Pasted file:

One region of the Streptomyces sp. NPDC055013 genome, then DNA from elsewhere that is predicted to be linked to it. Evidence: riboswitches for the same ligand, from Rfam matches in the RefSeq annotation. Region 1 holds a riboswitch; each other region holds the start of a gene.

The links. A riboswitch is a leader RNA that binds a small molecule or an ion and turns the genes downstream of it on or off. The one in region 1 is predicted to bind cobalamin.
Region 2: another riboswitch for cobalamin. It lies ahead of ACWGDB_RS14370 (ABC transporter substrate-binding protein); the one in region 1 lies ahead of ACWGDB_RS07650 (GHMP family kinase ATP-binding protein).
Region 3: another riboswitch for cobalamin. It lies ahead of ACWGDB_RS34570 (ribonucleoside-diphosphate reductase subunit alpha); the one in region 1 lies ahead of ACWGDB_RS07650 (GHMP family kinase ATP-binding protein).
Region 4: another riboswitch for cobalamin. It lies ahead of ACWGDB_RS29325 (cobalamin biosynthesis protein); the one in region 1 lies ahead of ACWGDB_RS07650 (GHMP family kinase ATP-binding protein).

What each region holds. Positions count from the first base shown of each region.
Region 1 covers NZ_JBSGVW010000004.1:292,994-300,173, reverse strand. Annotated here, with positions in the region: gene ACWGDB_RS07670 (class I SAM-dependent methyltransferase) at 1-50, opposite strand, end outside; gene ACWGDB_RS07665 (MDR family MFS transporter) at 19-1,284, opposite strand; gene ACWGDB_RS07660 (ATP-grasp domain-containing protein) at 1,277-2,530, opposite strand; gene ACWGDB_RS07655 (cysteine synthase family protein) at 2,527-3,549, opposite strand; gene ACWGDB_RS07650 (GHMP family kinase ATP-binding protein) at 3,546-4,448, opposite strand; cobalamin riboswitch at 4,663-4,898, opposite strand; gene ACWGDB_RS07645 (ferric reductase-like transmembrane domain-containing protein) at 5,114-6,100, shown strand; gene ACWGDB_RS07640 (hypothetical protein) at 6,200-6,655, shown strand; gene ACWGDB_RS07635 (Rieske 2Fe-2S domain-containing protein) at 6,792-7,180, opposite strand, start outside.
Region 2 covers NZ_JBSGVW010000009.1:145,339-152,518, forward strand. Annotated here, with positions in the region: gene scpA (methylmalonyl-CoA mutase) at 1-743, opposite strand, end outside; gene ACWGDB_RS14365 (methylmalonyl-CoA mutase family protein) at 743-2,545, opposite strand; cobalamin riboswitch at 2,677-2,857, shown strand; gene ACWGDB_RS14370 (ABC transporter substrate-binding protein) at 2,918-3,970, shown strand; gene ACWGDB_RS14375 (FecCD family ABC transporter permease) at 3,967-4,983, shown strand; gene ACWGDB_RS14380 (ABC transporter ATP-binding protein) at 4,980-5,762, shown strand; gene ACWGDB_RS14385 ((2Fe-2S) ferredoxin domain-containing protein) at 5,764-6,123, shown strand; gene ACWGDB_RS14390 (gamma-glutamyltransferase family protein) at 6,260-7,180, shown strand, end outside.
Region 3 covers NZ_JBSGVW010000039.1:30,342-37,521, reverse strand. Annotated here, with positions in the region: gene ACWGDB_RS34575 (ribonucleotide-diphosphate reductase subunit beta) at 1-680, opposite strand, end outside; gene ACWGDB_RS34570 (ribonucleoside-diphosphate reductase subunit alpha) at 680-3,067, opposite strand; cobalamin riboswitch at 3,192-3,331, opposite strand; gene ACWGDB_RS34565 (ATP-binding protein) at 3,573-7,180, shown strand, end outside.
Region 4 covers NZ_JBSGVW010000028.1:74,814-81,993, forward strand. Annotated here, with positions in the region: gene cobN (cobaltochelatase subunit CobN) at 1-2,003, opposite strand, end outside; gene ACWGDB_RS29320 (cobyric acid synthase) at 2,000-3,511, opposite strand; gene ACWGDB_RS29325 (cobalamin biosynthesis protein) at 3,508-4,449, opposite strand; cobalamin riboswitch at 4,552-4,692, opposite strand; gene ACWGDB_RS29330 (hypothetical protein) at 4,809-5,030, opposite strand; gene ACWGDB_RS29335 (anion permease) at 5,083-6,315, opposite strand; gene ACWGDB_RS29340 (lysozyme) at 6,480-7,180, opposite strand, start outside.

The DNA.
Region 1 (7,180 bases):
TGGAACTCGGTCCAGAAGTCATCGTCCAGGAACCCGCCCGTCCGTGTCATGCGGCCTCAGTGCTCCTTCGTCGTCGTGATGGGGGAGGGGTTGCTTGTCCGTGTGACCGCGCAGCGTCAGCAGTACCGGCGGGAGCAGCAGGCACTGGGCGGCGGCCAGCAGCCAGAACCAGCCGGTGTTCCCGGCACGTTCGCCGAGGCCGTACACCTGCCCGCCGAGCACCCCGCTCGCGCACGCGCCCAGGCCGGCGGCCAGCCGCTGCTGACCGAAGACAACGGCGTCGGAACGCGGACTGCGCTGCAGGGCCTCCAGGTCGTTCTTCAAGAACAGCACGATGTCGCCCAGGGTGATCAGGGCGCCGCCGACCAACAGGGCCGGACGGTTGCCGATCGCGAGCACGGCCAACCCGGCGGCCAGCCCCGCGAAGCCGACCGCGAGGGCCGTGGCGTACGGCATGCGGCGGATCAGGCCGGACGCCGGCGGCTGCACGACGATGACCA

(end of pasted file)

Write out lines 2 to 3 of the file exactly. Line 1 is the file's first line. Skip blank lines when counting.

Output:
The links. A riboswitch is a leader RNA that binds a small molecule or an ion and turns the genes downstream of it on or off. The one in region 1 is predicted to bind cobalamin.
Region 2: another riboswitch for cobalamin. It lies ahead of ACWGDB_RS14370 (ABC transporter substrate-binding protein); the one in region 1 lies ahead of ACWGDB_RS07650 (GHMP family kinase ATP-binding protein).